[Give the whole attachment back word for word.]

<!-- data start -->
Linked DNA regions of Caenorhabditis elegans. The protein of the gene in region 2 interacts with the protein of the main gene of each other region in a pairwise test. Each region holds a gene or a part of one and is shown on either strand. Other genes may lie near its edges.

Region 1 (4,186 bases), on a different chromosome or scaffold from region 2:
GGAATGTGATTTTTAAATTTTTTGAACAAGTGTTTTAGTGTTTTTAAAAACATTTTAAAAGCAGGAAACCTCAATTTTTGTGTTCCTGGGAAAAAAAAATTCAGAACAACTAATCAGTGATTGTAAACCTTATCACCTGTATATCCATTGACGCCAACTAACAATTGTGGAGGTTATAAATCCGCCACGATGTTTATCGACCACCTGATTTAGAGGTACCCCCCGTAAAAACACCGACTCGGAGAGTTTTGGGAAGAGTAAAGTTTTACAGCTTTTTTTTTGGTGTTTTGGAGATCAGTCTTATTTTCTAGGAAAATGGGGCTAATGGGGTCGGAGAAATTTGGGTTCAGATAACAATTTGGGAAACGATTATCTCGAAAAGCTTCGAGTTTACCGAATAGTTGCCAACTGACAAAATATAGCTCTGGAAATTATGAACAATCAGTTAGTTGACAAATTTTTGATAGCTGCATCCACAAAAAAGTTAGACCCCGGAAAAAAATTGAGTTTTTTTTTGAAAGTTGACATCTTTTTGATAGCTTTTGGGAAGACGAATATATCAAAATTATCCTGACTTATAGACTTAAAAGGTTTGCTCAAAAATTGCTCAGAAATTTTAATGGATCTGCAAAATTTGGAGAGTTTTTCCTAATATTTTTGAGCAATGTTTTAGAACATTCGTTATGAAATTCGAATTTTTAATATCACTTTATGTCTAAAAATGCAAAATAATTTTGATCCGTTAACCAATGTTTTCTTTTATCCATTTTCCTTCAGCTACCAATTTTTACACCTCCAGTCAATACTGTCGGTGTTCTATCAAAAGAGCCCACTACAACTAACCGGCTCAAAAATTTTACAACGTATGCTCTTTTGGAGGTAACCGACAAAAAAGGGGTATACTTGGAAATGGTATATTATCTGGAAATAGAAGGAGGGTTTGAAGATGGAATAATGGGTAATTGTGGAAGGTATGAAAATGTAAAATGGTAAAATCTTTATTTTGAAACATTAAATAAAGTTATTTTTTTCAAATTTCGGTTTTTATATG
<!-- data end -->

Linked DNA regions of Caenorhabditis elegans. The protein of the gene in region 2 interacts with the protein of the main gene of each other region in a pairwise test. Each region holds a gene or a part of one and is shown on either strand. Other genes may lie near its edges.

Region 1 (4,186 bases), on a different chromosome or scaffold from region 2:
GGAATGTGATTTTTAAATTTTTTGAACAAGTGTTTTAGTGTTTTTAAAAACATTTTAAAAGCAGGAAACCTCAATTTTTGTGTTCCTGGGAAAAAAAAATTCAGAACAACTAATCAGTGATTGTAAACCTTATCACCTGTATATCCATTGACGCCAACTAACAATTGTGGAGGTTATAAATCCGCCACGATGTTTATCGACCACCTGATTTAGAGGTACCCCCCGTAAAAACACCGACTCGGAGAGTTTTGGGAAGAGTAAAGTTTTACAGCTTTTTTTTTGGTGTTTTGGAGATCAGTCTTATTTTCTAGGAAAATGGGGCTAATGGGGTCGGAGAAATTTGGGTTCAGATAACAATTTGGGAAACGATTATCTCGAAAAGCTTCGAGTTTACCGAATAGTTGCCAACTGACAAAATATAGCTCTGGAAATTATGAACAATCAGTTAGTTGACAAATTTTTGATAGCTGCATCCACAAAAAAGTTAGACCCCGGAAAAAAATTGAGTTTTTTTTTGAAAGTTGACATCTTTTTGATAGCTTTTGGGAAGACGAATATATCAAAATTATCCTGACTTATAGACTTAAAAGGTTTGCTCAAAAATTGCTCAGAAATTTTAATGGATCTGCAAAATTTGGAGAGTTTTTCCTAATATTTTTGAGCAATGTTTTAGAACATTCGTTATGAAATTCGAATTTTTAATATCACTTTATGTCTAAAAATGCAAAATAATTTTGATCCGTTAACCAATGTTTTCTTTTATCCATTTTCCTTCAGCTACCAATTTTTACACCTCCAGTCAATACTGTCGGTGTTCTATCAAAAGAGCCCACTACAACTAACCGGCTCAAAAATTTTACAACGTATGCTCTTTTGGAGGTAACCGACAAAAAAGGGGTATACTTGGAAATGGTATATTATCTGGAAATAGAAGGAGGGTTTGAAGATGGAATAATGGGTAATTGTGGAAGGTATGAAAATGTAAAATGGTAAAATCTTTATTTTGAAACATTAAATAAAGTTATTTTTTTCAAATTTCGGTTTTTATATG